Expenses to Budget Report
We all have good months and bad months so sometimes it’s necessary to look at the bigger picture. This is necessary, to simply see how well the year is going so far. The Expenses to Budget Chart is just perfect for this. This chart can also be useful when your expenses are ‘lumpy’ and don’t generally fit neatly into months. Farming is a good example of this. Expenses are incurred at planting time. Then there is some fertilising while the crops grow. Finally, you incur major expenses again at harvest time.
It’s sometimes sensible to compare our year-to-date expenses with our budget, and this report helps us do just that.
To help the cause, the Expenses to Budget chart is very visual.
The line on this chart represents your budget for the cumulative year-to-date figures each month – so this is where you should be tracking.
The bars represent the year-to-date actuals each month. For a chart showing Expenses, you generally want to see the bars below the line – expenses less than the budget.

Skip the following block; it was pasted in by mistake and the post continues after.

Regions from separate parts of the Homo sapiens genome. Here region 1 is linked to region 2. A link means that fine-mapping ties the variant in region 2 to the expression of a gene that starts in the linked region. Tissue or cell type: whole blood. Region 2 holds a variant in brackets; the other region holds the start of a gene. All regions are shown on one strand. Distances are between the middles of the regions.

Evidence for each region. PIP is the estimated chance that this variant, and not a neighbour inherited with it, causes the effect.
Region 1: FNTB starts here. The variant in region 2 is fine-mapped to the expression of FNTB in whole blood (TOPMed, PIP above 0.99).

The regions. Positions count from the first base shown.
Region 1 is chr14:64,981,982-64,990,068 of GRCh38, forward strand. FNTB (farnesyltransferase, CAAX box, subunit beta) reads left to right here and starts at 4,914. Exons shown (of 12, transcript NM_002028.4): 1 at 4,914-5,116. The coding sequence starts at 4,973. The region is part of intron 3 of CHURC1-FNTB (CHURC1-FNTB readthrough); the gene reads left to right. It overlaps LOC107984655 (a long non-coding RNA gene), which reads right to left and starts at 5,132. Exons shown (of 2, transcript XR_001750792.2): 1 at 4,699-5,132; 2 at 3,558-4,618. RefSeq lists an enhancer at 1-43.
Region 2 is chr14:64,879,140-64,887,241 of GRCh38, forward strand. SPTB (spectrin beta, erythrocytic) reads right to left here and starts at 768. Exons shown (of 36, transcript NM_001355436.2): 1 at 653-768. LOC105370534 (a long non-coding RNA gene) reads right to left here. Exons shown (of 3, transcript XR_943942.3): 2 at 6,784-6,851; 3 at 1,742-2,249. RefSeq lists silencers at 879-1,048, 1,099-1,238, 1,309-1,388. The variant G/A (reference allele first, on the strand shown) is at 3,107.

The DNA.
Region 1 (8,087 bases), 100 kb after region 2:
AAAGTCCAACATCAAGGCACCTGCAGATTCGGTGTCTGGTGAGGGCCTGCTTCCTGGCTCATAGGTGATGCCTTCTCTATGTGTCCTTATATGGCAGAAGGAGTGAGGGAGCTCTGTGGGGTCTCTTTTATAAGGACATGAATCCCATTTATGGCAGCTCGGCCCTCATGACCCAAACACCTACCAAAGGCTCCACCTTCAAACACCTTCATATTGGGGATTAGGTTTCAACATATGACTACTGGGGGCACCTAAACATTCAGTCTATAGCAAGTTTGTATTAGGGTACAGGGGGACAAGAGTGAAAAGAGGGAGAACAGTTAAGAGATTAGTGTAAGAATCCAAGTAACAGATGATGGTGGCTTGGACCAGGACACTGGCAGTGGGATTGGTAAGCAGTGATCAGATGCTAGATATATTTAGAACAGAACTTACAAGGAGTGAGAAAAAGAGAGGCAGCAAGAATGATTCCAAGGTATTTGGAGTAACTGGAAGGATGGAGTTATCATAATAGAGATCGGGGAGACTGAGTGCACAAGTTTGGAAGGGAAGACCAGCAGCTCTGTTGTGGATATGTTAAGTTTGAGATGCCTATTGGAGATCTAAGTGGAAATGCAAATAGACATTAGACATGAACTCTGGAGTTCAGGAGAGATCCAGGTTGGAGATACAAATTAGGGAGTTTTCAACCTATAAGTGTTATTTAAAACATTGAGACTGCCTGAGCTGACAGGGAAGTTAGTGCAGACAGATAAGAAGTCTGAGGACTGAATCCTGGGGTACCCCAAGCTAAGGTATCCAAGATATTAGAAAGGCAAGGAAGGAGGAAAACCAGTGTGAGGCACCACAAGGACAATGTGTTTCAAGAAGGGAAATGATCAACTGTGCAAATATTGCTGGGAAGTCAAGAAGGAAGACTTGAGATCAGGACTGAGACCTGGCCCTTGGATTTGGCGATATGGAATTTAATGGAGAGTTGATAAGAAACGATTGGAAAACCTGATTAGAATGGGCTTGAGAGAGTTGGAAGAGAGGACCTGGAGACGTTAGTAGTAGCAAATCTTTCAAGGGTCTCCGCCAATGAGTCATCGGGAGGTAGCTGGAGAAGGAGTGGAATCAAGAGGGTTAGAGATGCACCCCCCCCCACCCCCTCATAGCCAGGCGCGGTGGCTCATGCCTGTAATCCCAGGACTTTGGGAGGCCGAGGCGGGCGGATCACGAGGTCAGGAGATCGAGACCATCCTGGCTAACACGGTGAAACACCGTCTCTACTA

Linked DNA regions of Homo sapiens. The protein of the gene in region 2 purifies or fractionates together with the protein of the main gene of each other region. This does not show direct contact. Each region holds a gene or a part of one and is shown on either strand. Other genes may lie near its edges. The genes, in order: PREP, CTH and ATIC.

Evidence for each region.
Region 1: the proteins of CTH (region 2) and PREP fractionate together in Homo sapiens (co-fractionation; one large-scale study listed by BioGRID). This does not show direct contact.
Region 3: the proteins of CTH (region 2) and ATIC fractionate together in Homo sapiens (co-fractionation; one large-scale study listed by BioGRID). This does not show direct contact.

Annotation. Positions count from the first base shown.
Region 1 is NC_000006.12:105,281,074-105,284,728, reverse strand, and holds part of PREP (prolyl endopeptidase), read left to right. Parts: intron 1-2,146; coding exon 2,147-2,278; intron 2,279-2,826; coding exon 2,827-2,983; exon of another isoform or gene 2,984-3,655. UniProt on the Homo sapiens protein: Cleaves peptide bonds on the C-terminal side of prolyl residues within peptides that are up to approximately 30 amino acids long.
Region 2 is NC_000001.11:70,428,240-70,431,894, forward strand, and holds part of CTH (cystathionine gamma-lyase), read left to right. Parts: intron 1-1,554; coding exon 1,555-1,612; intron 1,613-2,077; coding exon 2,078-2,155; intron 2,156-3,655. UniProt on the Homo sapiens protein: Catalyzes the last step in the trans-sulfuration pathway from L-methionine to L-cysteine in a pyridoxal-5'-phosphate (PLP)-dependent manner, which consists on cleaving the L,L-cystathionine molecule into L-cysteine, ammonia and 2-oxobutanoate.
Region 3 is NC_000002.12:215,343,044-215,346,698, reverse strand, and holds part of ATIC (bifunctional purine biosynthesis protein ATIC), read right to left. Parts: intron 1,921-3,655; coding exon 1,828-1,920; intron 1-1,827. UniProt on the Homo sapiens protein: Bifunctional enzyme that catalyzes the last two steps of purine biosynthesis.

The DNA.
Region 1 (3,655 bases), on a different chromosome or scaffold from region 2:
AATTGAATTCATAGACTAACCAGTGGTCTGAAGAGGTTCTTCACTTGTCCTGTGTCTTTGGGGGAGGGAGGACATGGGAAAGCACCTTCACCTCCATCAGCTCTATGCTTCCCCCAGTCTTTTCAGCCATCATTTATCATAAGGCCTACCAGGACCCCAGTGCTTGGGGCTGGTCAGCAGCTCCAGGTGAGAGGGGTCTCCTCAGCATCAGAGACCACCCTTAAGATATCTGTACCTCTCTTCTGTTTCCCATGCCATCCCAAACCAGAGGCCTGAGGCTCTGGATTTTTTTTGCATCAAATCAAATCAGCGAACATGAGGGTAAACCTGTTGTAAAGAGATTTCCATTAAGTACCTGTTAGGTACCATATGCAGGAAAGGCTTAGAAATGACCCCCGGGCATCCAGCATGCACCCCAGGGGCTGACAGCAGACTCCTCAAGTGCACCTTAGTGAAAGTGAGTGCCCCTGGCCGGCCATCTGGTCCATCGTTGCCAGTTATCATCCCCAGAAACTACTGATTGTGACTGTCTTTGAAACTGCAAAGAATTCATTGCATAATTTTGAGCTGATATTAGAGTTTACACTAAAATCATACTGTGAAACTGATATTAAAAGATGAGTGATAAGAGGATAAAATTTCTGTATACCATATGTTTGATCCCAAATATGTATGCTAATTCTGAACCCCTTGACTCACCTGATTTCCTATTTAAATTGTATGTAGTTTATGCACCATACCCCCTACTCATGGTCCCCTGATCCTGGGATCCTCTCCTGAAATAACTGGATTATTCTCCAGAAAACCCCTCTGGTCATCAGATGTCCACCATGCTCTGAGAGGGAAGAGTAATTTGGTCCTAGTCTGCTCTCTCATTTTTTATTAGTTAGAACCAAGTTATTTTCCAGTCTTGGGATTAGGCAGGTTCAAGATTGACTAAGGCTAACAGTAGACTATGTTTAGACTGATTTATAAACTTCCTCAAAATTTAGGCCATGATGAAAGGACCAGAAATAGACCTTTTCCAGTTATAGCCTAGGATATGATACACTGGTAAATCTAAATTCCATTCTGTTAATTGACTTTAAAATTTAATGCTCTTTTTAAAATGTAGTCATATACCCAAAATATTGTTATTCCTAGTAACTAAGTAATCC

Having said that, all budgets are just guides. They’re your business plan in numbers.
You should never cut costs just to stay within a budget. There are many reasons for cutting costs, including some very good ones. But the budget itself, on its own, isn’t one of them. The plan behind the budget may provide good justification for cutting costs. However, make sure you understand that plan and what it’s intended to achieve before cutting blindly!
Sometimes your costs are increasing because you’re doing more business. To sell more, you often need to spend more. While it’s important to manage your expenses carefully in any business, don’t lose sight of the big picture.
- Are you spending more because you’re selling more and making more profit?
- Maybe you are spending now so you will make more profit next month or next year?
Overall, timing can be tricky for cash flow but it can be managed. So make sure to use the Budget as a guide not as a rigid line that gives you tunnel vision.